Will America's hiring spree go into hyper drive?

How many Americans went from the unemployment line to the back-to-work grind?

That answer tops the agenda on the Reuters Business Calendar for the week of May 3rd.


It's all about the jobs rebound.

The monthly U.S. jobs report – the most important snapshot of the economy – comes out Friday, May 7th.

Economists polled by Reuters predict 950,000 new jobs were created last month...and there are whispers out there that the number could be even bigger - like a million or more.

The unemployment rate is expected to maintain its steady decline to 5.7%.

But there's more under the hood than that headline unemployment figure.

Max Wolff of Systematic Ventures will also be looking close at a wider gauge of unemployment in the data, which includes the long-term unemployed, discouraged workers who stopped looking, and those working part-time but want to work full-time.

"Because part of what we've booked as unemployment gains are people giving up and quitting the formal economy, that makes us nervous because what we're actually measuring is that we're stopped measuring them, not that they're doing better. And I think with issues of inequality and social justice looming large, that sort of underclass, undercounted underclass, becomes very important to keep an eye on and official figures are notoriously not incredibly good at doing that."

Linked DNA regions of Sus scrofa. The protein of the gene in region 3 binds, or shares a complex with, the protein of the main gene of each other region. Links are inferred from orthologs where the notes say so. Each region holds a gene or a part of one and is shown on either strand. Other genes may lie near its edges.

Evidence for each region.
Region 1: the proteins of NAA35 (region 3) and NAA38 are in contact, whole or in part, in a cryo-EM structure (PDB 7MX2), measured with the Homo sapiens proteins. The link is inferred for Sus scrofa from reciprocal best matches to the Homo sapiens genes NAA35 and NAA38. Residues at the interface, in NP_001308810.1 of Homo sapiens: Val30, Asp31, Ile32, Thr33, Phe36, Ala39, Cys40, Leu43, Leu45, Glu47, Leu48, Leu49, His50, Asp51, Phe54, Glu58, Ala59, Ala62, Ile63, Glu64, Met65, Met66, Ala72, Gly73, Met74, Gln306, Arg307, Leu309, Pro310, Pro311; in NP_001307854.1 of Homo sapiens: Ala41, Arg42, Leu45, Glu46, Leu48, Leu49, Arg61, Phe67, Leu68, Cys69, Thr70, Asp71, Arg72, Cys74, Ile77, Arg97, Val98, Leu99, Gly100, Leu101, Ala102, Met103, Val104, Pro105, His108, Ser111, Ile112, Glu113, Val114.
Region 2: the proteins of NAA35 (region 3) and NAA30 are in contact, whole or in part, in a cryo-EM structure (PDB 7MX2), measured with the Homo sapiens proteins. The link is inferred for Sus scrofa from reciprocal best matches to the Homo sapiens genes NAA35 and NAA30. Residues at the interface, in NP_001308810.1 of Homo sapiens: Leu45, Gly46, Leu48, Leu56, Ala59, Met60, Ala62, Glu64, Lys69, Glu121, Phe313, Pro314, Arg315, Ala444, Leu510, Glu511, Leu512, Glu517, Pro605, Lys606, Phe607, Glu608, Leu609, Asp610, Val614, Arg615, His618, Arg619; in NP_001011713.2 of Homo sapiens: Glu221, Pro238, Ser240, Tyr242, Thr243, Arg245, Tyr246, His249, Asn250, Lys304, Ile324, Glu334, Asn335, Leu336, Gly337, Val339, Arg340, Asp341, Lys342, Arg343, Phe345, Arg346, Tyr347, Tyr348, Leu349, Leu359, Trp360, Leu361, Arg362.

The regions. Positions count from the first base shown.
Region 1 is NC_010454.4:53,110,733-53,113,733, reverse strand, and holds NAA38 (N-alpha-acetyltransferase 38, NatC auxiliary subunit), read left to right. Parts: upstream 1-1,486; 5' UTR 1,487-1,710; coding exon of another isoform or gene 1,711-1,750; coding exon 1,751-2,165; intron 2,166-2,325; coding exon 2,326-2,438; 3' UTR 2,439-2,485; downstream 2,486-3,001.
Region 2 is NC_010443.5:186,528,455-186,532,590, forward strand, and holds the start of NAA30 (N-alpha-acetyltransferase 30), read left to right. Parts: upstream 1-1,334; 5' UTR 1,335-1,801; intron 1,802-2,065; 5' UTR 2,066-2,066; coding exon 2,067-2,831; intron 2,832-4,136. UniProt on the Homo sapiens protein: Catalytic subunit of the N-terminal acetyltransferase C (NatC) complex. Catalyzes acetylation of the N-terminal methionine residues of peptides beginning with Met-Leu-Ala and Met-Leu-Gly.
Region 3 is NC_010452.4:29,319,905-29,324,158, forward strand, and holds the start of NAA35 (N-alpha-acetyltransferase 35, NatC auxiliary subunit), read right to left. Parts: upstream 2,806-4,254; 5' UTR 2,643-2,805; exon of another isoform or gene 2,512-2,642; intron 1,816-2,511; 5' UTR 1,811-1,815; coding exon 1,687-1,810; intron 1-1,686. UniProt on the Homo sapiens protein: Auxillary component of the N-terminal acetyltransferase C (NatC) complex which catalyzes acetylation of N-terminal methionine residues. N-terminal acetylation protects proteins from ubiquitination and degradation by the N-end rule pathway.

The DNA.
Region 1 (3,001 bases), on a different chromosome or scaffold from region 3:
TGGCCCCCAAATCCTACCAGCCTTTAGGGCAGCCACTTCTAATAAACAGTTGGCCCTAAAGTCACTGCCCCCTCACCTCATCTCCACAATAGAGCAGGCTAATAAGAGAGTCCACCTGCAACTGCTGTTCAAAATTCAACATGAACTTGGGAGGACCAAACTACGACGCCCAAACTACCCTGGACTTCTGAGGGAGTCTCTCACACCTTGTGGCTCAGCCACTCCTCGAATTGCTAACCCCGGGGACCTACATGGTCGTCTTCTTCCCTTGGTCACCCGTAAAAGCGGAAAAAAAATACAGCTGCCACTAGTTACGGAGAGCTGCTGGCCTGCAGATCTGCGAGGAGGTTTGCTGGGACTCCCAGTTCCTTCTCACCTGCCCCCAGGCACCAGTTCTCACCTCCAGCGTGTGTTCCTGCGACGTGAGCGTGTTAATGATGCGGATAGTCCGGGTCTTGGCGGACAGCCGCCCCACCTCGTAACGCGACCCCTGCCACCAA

And that brings me to your big money number: 29 dollars and 96 cents.

That was the average hourly wage in March.

Have you noticed if your paycheck is getting bigger? Economists want to see if that number goes up and by how much... That could provide a clue on whether a tightening labor market is pushing up wages.

Some employers have complained they have to offer bigger paychecks to fill open jobs. Economists are concerned that higher wages, combined with all the government stimulus percolating through the economy, could set off a wave of inflation that not even the Federal Reserve can control.


Moving away from the jobs report...the state of the services sector is one to watch. The Institute for Supply Management's services index comes out Wednesday.

With the services sector making up a huge swath of the economy and the hardest hit during the health crisis, market watchers are eager to see how the pace of recovery is going - now that vaccinated Americans are heading out to the many restaurants and bars that have reopened.


Don't forget it's earnings season.

A meme and the big screen take focus Wednesday...

Wall Street is expecting theater chain and meme stock AMC to post a loss of 1.26 a share on revenues of $153 million. But just as important is the outlook. Investors will be eager to hear how fast AMC thinks customers will return now that they gotten used to watching new movies at home.


Hollywood actress and entrepreneur Jessica Alba is bringing her consumer goods company Honest to Wall Street.

The Honest Company is looking for a market valuation of more than $1.5 billion in an IPO that's set to price on Tuesday.

Alba started the company back in 2011 to provide a healthier alternative for baby products and has since spread out into other body-care items.

That of course puts her in direct competition with global behemoths such as Unilever and Procter and Gamble.

The stock will list on the Nasdaq under the ticker symbol H-N-S-T.

Those are some of the events to look out for during the week.